A Publication of WTVP

Recent research suggests that your best friend could actually enhance your physical health. A landmark study at the University of California, Los Angeles has shown that spending time with your friends produces powerful chemicals which lower our stress levels. Dr. Laura Klein, an assistant professor at Penn State, says that a hormone called oxytocin is released when we nurture or spend time talking with other women. This remarkable chemical reaction seems to counteract stress and has a “calming effect” on the female body. Klein says, “There is no doubt that friends are helping us live longer.”

The UCLA study went on to illustrate that friendships tend to lower our blood pressure, decrease our stress levels and heart rate, and also seem to lower our cholesterol. Anxiety levels are minimized when women share their fears, worries and concerns. Additionally, women who share their daily stressors and concerns with friends tend to have lower levels of depression and bouts with the blues. Some researchers theorize this may be one reason why women outlive men!

But the UCLA study isn’t the first study to illustrate the powerful effects of friendship. For instance, a comprehensive study in Alameda, Pennsylvania illustrated that emotional support from female friendships actually cut the death rate by 50 percent for breast cancer survivors. In Sweden, a female-only study showed that women with deep emotional relationships were associated with lower coronary artery blockage. A Harvard Medical School study found that the more friends a woman possessed, the less likely she was to have physical impairments and the more likely she was to have a greater satisfaction with her life. Another study correlates with Klein’s findings and illustrated those with numerous friends cut their risk of death by a whopping 60 percent, and those who had no friends decreased their survival rate over a six-month period.

My own personal research—for my book Love Carried Me Home: Women Surviving Auschwitz—with female Holocaust survivors from the Auschwitz Concentration Camp, illustrated that women endured massive trauma and yet remained emotionally and physically strong due to their connection with other women. Surveying the current prevailing Holocaust research, the overwhelming conclusion is that female survivors reported that their ability to cope, their resiliency and their emotional strength to preserve and endure the horrors of the Holocaust was largely due to their affiliation with other women, and the support that was gained by these connections.

But why have psychologists and researchers downplayed the importance of friendships in women’s lives? The answer is quite simple. It appears that males conducted many of the research studies, and women’s need for friendships was dismissed as dependent, unhealthy, unnecessary or engulfing. Through the dedicated work of female researchers, current studies overwhelmingly indicate that friendship enhances women’s resiliency, empowerment, self-esteem and physical health.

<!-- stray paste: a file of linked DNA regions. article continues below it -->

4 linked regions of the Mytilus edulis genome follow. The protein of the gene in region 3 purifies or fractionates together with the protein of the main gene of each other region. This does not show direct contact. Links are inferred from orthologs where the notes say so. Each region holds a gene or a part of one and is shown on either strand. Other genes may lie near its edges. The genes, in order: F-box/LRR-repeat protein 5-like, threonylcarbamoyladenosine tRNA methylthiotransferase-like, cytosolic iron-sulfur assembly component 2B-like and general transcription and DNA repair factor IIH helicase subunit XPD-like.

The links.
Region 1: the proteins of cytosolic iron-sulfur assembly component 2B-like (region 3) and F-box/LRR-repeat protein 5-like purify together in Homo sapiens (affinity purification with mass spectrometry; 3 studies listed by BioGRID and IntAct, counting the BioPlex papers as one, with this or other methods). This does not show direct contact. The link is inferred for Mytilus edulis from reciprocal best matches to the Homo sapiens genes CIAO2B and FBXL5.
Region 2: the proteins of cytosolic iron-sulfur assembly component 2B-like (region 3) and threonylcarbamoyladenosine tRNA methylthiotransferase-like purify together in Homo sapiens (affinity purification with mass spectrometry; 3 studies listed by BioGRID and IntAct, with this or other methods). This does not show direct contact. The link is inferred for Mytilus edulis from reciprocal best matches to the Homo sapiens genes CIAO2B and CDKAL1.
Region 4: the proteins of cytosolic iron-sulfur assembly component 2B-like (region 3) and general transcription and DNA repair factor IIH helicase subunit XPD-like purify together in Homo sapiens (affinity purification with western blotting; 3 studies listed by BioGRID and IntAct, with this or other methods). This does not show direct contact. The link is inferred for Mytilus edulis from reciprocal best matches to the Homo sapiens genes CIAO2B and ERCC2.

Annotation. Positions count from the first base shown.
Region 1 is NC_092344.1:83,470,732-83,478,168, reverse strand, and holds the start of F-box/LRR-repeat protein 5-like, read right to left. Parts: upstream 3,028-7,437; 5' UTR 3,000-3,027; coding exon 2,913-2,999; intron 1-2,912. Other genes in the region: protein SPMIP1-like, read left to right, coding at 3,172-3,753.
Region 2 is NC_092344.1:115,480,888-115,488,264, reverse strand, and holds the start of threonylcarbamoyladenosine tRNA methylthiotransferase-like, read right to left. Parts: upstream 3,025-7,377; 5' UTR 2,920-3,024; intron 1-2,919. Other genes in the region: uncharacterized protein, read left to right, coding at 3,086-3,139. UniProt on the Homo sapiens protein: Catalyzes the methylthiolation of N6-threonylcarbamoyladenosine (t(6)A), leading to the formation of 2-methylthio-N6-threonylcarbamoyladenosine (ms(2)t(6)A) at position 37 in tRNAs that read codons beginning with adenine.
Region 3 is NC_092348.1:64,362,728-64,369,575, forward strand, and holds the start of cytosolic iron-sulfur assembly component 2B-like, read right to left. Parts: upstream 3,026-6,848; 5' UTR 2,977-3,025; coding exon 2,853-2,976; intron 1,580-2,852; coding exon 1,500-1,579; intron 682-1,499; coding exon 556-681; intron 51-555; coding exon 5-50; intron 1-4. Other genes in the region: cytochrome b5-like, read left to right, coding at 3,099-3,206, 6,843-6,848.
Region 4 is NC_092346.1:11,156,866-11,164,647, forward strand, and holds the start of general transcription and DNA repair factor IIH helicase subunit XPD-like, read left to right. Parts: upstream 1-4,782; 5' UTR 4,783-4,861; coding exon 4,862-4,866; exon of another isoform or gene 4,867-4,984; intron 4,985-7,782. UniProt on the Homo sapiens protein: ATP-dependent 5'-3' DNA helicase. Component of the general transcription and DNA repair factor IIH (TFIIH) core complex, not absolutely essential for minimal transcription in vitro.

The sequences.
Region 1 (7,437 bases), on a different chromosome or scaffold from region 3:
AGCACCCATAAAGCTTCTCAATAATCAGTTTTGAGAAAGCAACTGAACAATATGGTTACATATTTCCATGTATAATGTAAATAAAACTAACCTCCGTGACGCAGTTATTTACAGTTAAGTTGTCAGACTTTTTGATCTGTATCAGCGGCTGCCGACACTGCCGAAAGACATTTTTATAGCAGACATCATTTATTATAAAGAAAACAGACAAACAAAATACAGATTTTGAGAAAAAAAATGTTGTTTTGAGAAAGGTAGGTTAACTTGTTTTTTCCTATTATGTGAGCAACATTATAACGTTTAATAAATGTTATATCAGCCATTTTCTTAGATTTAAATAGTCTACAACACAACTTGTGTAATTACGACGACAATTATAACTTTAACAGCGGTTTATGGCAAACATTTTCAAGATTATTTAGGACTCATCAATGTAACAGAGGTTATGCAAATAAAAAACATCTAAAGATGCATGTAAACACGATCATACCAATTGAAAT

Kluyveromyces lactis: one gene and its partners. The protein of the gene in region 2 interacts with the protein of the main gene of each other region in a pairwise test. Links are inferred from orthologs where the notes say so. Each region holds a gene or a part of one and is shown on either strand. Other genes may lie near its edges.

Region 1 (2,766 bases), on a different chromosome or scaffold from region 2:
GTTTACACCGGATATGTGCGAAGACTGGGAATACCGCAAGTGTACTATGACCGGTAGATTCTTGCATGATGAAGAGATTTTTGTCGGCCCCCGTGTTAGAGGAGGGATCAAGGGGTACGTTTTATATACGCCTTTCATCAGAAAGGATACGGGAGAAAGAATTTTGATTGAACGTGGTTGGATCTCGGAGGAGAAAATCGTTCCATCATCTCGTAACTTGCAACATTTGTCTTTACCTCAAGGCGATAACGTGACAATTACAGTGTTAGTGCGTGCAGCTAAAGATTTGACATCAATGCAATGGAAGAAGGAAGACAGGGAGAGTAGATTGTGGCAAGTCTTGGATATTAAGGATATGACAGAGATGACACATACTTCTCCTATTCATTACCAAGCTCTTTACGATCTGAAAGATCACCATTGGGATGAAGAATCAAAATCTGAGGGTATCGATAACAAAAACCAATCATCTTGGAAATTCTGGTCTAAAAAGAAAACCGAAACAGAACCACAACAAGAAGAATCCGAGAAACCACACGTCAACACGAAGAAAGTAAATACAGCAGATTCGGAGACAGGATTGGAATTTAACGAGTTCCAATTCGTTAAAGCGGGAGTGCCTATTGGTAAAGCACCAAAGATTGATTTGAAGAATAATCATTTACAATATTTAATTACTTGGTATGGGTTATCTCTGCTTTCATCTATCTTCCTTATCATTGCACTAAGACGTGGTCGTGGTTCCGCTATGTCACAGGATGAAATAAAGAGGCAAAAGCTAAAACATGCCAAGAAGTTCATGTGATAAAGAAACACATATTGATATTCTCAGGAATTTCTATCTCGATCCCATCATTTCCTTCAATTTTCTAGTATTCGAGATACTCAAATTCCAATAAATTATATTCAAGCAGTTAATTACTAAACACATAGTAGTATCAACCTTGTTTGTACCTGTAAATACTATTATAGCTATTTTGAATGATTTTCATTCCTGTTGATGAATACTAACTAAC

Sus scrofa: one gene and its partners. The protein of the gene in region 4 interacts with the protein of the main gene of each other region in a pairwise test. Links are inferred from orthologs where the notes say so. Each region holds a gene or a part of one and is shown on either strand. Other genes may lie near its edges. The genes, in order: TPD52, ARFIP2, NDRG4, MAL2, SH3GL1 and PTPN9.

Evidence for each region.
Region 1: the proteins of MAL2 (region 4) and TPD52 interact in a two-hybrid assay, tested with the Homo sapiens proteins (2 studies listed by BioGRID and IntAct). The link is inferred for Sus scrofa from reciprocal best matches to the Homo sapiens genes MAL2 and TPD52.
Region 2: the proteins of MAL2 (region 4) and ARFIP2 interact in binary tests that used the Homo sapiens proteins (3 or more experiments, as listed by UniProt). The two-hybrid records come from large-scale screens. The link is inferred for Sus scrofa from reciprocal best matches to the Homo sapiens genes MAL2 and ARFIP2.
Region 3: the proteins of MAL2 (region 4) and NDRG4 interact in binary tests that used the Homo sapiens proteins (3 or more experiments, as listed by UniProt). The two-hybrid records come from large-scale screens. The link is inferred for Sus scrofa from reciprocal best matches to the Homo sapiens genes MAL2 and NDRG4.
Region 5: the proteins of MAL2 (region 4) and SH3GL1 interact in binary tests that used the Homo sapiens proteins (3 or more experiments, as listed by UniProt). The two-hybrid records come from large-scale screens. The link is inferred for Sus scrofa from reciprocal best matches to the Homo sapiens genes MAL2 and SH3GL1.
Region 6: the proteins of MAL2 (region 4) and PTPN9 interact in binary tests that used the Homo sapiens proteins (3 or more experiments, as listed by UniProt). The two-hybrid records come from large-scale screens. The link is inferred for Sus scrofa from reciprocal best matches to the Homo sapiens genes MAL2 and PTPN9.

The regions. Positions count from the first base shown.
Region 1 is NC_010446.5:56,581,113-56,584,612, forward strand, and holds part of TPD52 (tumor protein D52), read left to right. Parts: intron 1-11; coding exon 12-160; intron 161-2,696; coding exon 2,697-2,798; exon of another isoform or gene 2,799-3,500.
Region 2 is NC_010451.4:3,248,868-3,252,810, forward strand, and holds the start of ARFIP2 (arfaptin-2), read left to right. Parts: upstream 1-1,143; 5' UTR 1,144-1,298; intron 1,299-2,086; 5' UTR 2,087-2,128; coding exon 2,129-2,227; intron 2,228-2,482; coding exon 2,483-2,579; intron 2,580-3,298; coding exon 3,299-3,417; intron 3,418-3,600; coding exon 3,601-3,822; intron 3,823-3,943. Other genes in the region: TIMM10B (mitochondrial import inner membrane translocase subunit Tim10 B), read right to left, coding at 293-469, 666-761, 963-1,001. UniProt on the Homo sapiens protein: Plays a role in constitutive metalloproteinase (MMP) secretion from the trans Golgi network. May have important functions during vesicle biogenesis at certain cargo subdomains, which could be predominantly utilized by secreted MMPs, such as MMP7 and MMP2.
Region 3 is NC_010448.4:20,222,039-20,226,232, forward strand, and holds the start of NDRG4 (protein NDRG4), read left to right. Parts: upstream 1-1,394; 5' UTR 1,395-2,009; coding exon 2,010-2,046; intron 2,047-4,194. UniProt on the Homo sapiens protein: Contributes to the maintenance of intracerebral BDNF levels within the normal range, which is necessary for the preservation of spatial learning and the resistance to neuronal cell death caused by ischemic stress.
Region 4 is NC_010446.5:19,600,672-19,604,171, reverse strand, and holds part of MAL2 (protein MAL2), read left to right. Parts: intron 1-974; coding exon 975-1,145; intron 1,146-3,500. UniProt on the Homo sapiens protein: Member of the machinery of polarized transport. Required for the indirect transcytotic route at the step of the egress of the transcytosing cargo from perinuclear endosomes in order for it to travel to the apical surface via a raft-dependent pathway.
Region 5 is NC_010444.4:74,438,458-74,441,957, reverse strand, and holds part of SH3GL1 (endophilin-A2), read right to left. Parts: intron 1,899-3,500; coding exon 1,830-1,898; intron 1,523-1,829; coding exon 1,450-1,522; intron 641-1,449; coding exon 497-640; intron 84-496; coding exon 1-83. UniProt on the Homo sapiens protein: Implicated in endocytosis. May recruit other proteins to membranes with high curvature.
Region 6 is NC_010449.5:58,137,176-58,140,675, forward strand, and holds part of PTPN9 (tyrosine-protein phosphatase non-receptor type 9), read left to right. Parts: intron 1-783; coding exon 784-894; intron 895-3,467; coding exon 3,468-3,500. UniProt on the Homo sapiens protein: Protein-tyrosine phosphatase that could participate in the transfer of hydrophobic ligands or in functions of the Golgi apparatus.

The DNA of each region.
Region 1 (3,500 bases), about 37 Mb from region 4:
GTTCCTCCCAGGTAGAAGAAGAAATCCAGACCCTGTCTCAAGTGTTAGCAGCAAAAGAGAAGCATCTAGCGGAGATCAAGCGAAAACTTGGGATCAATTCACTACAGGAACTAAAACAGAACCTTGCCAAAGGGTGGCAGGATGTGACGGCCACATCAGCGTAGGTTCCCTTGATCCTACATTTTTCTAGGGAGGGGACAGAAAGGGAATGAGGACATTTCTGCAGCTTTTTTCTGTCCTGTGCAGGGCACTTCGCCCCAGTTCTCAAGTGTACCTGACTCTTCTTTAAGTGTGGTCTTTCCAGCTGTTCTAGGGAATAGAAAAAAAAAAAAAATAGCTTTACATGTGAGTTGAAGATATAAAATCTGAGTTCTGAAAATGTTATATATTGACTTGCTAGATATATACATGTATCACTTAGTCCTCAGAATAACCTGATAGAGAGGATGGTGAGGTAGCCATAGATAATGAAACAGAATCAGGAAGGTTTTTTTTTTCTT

But current trends related to friendships could threaten women’s health and physical well-being. A Duke University research study of 1500 participants found that 25 percent of Americans reported having absolutely no friends. And 50 percent of those who did report a friendship noted that they were limited to one close confident—many of which were relatives. This trend is staggering because just 20 years ago the norm for friendships and/or close connections was between three to five close friends for each person in the study.

The trend suggests that women are more isolated, which could affect their well-being. We’re working more, spending more time commuting to our job, trying to find a balance between our home and work life and spending more time alone tied to our computers. Too tired at the end of the day, many women have no time for interactive social activities and no time spent developing or maintaining friendships.

Years ago women got together to share daily stressors, life stories and their feelings. Women today feel pressured by societal expectations to become super moms, achievers in the workplace and the social managers for their ever-busy family. Women contend that there is little time for conversation with friends over a cup of coffee, or a long chat on the telephone. Today’s women feel so overwhelmed that they don’t have time for conversation or get-togethers. Women report they are forced to manage their time crunch by minimizing their connections with other women, and communicating with emails and text messages instead of one-on-one meetings. With all this separation and isolation women may be at an increased health risk.

Keeping this in mind, it is essential that women slow down and recognize the importance of time spent in the company of good friends having meaningful conversation. So pick up the phone, schedule a lunch or call your best friend and get together today. The time together just might help you live a healthier and longer life. tpw

Dr. Joy Miller is the founder and director of Peoria’s Joy Miller & Associates. She is an internationally-known licensed psychotherapist, professional trainer and author. She has been professionally involved in the mental health field for 25 years and is a part-time instructor at Bradley University. For more information visit